The founder of Telegram, Pavel Durov, has expressed strong criticism of Apple's practice of taking a 30% cut from all purchases in its App Store, which, as he believes, negatively affects both app creators and users.
In a Telegram post, Durov highlighted seven "myths" that the company "uses" to justify the tax and explained why Apple customers should not listen to them, but instead stand up to the Cupertino-based company. Here are seven myths about the App Store "tax" that have been busted by Durov:
30% to Keep App Store Running
The Telegram CEO dismissed the claim that the 30% cut helps Apple run the App Store platform, arguing that the tech giant rakes in billions of dollars from this tax, while maintaining that the store costs only tens of millions at the most. He referred to his experience as the CEO of a platform that hosts and moderates far more extensive amounts of content than Apple has in its store.
30% to Keep New iPhones Coming
The idea that the money earned via the App Store "tax" is being used to develop new iPhones and other devices was similarly dismissed by Durov. He insists that the Cupertino-based tech giant is sitting on "$200 billion in cash", while not investing it in research and development and not presenting any innovative products recently.
You Can Compete if You Don't Want to Pay
The Telegram founder further argues that the myth that any company can build a rival OS if they don't like the idea of paying a cut to Apple does not hold water. Durov explains that while making a new OS is not a problem, attracting a user audience is trickier. He elaborated that users won't choose a new platform that lacks third-party apps, which, in turn, won't be created by software developers as long as the platform remains unpopular, thus creating a "vicious circle" - one that even a giant like Microsoft couldn't break back in the day.
No App Store - No Way to Distribute Software for iPhone
Durov dismissed the claim that the App Store is the developers' only way to bring their creations to iOS devices as "false". He went on to add that on the contrary, Apple devices wouldn't survive on the market without the input from software developers, referring to the arguments that he used to bust the previous myth. The Telegram CEO recalled that long before the first iPhone emerged, developers still managed to deliver their products to customers on other platforms and free of charge.
If You Don't Like the 'Tax', Build Apps for Android
This myth also hardly holds any water, according to Durov, who says that any serious mobile app developer could not possibly ignore either Android or iOS, considering how significant the market share of these two operating systems is. He also argued that as time goes by, the users of Apple devices are finding it ever costlier to switch to rival products, thus leaving users in a kind of "monopolistic lock-in".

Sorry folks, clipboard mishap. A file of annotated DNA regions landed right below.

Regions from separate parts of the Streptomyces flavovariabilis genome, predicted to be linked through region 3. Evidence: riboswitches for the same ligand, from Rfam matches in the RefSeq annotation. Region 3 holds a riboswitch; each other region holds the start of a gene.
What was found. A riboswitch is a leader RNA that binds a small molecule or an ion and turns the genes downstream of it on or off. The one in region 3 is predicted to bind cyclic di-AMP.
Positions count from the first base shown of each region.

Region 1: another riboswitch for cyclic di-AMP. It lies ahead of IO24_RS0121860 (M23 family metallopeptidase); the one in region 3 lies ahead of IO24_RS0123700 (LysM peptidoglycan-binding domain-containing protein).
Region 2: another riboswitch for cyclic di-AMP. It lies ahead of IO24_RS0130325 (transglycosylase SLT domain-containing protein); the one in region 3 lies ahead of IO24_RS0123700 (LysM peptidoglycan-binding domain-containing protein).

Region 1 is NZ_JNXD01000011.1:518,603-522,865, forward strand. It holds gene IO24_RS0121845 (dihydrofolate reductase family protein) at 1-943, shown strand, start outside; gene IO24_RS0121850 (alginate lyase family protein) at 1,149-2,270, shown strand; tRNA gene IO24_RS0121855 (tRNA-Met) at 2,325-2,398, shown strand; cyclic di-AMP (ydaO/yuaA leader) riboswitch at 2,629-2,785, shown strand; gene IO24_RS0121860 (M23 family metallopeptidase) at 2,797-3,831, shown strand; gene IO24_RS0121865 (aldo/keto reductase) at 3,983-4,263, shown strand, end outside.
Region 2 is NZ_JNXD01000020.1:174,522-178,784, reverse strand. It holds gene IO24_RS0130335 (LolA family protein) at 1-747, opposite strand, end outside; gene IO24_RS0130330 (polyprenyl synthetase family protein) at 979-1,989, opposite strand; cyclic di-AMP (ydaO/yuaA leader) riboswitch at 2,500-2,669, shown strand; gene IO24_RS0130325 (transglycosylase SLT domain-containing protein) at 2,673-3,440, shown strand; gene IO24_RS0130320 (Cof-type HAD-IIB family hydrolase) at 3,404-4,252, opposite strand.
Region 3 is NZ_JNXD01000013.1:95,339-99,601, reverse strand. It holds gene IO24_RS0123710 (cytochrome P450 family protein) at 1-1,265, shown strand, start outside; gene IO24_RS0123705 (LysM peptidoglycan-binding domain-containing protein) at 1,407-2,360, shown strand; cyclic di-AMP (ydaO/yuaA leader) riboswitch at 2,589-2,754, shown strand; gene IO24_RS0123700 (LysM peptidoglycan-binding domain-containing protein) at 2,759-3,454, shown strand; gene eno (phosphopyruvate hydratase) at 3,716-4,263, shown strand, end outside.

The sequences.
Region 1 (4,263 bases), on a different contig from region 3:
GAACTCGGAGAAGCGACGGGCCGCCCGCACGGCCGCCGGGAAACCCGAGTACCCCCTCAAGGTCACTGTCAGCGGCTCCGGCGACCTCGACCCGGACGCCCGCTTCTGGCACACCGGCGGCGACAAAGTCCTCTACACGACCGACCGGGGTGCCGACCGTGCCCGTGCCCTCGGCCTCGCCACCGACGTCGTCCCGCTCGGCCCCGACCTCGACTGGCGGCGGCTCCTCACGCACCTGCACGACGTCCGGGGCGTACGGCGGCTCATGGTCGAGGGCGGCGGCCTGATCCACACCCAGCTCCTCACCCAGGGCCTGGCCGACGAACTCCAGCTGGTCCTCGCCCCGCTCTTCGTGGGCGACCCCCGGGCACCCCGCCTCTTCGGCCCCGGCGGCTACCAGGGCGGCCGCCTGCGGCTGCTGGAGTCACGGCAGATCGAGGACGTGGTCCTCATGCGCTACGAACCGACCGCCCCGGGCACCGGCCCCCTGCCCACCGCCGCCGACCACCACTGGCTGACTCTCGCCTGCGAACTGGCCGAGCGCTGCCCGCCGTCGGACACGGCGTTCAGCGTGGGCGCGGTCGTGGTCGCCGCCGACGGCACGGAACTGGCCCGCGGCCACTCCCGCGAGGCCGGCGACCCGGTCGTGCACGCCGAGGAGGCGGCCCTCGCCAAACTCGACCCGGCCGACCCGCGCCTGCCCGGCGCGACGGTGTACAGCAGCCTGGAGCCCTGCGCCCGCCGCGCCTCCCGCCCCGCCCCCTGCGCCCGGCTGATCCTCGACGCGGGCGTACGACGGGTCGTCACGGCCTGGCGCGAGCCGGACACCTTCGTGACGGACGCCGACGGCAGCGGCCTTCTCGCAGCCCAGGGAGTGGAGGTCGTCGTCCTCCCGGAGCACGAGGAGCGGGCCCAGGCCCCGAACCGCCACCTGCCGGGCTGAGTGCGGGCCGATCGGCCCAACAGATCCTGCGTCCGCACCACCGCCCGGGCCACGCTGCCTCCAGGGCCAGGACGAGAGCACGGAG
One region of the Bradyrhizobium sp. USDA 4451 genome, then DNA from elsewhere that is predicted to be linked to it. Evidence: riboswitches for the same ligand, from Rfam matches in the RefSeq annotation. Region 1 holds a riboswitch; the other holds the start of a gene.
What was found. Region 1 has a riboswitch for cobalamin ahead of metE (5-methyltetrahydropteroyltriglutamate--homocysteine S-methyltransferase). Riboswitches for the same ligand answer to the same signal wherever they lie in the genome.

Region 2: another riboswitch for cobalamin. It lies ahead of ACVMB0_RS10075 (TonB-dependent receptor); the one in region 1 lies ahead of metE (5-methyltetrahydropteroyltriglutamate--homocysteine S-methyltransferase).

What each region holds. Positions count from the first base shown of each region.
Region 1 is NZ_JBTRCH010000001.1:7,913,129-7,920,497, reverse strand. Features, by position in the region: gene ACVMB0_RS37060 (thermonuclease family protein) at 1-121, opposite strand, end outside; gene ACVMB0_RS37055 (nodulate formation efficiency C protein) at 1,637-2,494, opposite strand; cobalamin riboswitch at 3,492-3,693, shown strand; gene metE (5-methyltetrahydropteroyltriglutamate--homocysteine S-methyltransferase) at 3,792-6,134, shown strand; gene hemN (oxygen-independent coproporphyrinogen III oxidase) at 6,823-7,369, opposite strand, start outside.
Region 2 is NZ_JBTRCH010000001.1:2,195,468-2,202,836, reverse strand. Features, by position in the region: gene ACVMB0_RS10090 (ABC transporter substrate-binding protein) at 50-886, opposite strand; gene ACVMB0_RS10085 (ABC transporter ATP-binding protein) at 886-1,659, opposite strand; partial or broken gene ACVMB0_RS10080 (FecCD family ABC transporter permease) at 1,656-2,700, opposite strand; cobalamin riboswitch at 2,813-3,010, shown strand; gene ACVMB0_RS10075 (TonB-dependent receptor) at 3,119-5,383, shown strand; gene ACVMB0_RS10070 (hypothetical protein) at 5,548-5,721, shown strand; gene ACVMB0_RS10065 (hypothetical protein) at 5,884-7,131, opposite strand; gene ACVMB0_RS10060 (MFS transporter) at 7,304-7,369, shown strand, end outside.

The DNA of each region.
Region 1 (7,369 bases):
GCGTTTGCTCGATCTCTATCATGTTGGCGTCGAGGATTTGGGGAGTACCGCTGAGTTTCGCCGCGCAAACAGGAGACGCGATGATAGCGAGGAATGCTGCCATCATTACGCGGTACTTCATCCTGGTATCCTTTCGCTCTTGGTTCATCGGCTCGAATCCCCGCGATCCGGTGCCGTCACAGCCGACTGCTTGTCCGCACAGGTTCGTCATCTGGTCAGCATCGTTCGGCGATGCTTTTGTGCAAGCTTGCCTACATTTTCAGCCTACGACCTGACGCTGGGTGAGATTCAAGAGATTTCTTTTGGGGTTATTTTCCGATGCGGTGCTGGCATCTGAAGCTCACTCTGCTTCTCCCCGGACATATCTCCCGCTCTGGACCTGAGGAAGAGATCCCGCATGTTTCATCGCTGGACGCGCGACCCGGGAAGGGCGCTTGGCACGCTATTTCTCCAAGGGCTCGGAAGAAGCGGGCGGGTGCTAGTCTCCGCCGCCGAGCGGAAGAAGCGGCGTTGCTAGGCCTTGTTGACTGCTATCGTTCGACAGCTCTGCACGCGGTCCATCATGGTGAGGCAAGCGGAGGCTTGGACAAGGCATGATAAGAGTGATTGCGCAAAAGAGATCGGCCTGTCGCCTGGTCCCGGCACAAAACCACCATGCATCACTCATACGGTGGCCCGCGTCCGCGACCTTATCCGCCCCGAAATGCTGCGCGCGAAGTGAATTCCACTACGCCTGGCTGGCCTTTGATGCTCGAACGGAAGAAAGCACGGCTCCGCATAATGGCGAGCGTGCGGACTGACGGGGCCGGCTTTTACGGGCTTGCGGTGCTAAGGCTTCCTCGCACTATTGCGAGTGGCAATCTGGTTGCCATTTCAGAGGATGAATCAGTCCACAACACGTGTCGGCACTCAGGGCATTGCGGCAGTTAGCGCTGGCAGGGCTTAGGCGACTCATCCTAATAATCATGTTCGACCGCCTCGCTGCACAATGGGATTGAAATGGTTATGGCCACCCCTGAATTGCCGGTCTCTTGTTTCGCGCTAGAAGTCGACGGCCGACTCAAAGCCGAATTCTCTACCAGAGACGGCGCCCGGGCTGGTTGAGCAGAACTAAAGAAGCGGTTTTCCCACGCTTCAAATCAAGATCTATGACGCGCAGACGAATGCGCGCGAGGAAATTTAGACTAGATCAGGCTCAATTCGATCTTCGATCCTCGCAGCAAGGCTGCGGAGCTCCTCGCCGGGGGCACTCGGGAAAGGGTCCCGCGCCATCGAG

App Store Tax is in Line With Other Platforms
The Telegram CEO challenged a recent report by Apple that claimed the App Store's cut from purchases doesn't exceed similar fees charged by other platforms. He called such a comparison "irrelevant", indicating that most of the mentioned platforms are nowhere near the Cupertino tech giant in terms of market share, while the one that exceeds it, Android, actually allows its users to install third-party stores or download apps without any whatsoever.
Regulators Should Not Probe Apple for 30% 'Tax' as That Would Go Against 'Free Market'
The notion that the 30% App Store "tax" issue should not be addressed by regulators due to such a move going against the ideas of fair competition and the free market was also disputed by Durov, who argued that there is no "real" competition on the mobile OS market right now and that Apple itself can't be called a “free market” player. The Telegram CEO insisted that a libertarian approach can't be used to defend a company that has tried to use regulators to criminalise jailbreaks - software that allows apps to be installed on an iPhone that have not been vetted by the company and are not present in the App Store, as well as to unlock other features blocked by Apple.
Durov points to Apple's appeals to the US Copyright Office to recognise jailbreaks as a copyright violation. But so far, the American authorities have exempted such software from the Digital Millennium Copyright Act (DMCA) on a temporary basis as long as it is used to provide access for unapproved carriers or to install apps not available in the App Store.